The SEC has initiated an administrative proceeding against Judy K. Wolf, a former Wells Fargo Advisors compliance officer, charging her with allegedly altering a compliance record Wells Fargo produced to the SEC during an insider trading investigation. As we previously reported, the underlying investigation resulted in insider trading charges against a former Wells Fargo Advisors broker, Waldyr Da Silva Prado Neto and a settled enforcement action in which Wells Fargo Advisors paid $5 million and admitted wrongdoing for failing to maintain adequate internal controls to prevent Prado from using a client’s material nonpublic information to commit insider trading. In its new action, the SEC alleges that Wolf, who reviewed Prado’s alleged insider trades, altered records after the SEC brought insider trading charges against Prado to make her review appear more thorough.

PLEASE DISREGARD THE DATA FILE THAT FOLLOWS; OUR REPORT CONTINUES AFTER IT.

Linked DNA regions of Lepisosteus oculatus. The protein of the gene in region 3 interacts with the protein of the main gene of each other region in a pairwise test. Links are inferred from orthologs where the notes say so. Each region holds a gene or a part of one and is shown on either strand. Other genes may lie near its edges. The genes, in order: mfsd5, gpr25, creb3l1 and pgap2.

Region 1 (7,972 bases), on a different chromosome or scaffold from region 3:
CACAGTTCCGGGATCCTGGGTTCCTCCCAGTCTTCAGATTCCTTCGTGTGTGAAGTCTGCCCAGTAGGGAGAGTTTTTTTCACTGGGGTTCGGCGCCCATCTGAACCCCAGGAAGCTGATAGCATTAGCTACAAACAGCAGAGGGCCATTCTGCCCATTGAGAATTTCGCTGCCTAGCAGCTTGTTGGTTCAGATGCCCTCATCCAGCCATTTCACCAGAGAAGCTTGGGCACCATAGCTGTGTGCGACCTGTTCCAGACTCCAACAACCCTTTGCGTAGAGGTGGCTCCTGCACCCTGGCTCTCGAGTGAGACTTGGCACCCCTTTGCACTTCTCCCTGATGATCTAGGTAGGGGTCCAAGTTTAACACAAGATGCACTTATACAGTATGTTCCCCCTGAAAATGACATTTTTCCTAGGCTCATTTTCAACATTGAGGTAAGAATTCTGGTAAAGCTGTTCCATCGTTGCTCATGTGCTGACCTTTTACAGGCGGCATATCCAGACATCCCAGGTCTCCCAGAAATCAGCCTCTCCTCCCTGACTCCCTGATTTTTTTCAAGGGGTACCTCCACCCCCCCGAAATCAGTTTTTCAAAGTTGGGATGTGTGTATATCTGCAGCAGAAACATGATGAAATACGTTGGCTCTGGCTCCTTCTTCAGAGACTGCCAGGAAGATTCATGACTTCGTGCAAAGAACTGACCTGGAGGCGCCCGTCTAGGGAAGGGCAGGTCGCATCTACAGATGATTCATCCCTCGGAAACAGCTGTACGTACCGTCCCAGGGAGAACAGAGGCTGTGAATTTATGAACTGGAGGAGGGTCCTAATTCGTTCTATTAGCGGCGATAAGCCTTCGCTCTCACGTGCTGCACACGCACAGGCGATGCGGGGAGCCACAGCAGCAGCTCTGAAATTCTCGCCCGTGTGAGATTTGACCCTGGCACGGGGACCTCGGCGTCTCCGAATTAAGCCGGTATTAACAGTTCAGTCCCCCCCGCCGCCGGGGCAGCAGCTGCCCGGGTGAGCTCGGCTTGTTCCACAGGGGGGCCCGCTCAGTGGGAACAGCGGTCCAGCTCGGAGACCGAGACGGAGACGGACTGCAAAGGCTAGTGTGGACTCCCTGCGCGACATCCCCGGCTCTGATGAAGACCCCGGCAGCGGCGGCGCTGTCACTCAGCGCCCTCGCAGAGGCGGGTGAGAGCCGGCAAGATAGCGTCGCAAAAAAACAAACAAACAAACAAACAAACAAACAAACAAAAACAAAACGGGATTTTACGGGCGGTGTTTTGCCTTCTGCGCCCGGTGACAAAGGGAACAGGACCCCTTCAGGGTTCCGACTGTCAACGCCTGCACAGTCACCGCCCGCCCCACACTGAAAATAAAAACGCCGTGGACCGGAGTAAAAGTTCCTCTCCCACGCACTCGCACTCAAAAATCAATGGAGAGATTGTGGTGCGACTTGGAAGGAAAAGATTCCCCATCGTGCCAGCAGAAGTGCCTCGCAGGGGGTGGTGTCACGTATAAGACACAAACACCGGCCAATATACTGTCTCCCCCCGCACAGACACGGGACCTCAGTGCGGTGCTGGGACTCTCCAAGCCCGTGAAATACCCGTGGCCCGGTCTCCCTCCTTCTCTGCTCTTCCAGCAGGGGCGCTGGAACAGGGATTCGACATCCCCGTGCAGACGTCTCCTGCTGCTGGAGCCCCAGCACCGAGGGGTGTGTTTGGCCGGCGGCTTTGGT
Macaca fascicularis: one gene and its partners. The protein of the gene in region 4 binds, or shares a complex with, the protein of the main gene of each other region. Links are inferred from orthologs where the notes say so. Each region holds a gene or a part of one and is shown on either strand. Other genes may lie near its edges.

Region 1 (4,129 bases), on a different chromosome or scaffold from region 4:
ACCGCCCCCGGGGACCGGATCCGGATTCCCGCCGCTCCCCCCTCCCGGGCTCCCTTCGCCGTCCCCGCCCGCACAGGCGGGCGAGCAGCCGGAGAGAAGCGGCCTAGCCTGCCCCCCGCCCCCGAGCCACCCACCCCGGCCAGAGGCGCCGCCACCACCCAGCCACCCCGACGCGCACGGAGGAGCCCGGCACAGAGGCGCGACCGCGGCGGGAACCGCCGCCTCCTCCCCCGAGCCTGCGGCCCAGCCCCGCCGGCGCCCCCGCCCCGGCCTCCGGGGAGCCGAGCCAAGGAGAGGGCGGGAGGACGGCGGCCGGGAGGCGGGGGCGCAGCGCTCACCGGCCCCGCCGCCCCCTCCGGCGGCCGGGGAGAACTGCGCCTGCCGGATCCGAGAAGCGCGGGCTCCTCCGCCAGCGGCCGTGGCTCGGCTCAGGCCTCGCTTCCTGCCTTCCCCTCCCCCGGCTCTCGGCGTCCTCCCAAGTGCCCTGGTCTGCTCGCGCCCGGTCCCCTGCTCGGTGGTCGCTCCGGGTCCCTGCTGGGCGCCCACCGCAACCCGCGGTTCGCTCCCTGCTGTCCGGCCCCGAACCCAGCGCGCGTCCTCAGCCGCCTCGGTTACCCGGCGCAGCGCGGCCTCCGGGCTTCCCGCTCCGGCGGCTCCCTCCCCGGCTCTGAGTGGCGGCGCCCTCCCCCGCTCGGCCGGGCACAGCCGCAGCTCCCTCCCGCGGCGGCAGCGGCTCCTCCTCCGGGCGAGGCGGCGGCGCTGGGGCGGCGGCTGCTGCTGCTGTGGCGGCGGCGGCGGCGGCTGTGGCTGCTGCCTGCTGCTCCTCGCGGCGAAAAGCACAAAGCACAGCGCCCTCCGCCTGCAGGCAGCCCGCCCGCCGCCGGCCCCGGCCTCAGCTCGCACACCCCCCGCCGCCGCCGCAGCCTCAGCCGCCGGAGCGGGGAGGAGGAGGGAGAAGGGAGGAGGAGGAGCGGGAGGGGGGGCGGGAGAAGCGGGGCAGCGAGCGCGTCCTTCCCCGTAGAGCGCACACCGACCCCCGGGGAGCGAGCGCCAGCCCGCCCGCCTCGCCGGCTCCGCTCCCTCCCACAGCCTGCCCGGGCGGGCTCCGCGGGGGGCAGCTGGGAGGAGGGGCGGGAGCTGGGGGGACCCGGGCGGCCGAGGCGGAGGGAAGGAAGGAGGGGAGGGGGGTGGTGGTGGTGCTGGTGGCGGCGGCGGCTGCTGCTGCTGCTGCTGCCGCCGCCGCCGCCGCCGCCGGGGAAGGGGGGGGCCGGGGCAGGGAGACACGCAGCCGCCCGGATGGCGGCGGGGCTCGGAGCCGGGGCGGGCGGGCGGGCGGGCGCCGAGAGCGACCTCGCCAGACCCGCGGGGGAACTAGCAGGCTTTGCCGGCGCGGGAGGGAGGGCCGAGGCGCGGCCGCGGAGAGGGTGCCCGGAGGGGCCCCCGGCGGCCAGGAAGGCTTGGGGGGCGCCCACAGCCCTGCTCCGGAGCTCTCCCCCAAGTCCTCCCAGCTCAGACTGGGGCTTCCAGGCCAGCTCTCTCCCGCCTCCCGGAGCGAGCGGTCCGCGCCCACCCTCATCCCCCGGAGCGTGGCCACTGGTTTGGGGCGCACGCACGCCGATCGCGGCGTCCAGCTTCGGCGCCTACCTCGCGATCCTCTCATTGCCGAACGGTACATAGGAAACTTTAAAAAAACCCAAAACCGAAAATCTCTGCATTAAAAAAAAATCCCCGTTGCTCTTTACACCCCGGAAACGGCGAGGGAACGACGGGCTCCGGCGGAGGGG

In its action against Prado, the SEC contended that Prado used a client’s material nonpublic information to profit from a private equity firm’s acquisition of Burger King in 2010. Wolf was the Wells Fargo Advisors compliance officer tasked with reviewing trades in Burger King securities around the time of its acquisition. According to the SEC, shortly after the acquisition, Wolf reviewed trades in Burger King securities and learned that Prado and three of his clients had the firm’s four largest positions in Burger King. She also allegedly discovered they had bought the securities within 10 days of the announcement of the acquisition and each made over $5,000 on their trades. Despite these facts, Wolf closed the review with no findings.
In 2012, after the Commission charged Prado with insider trading, Wolf allegedly retrieved documents concerning her earlier review, and altered the documents to make her original review appear more thorough than it had been. Wolf admitted in testimony before the Commission that she had altered the records in 2012.
Wells Fargo Advisors terminated Wolf’s employment in 2013. The SEC has now charged her with willfully aiding, abetting, and causing violations of the recordkeeping requirements of the Securities Exchange Act of 1934 and the record production requirements of the Investment Advisers Act of 1940.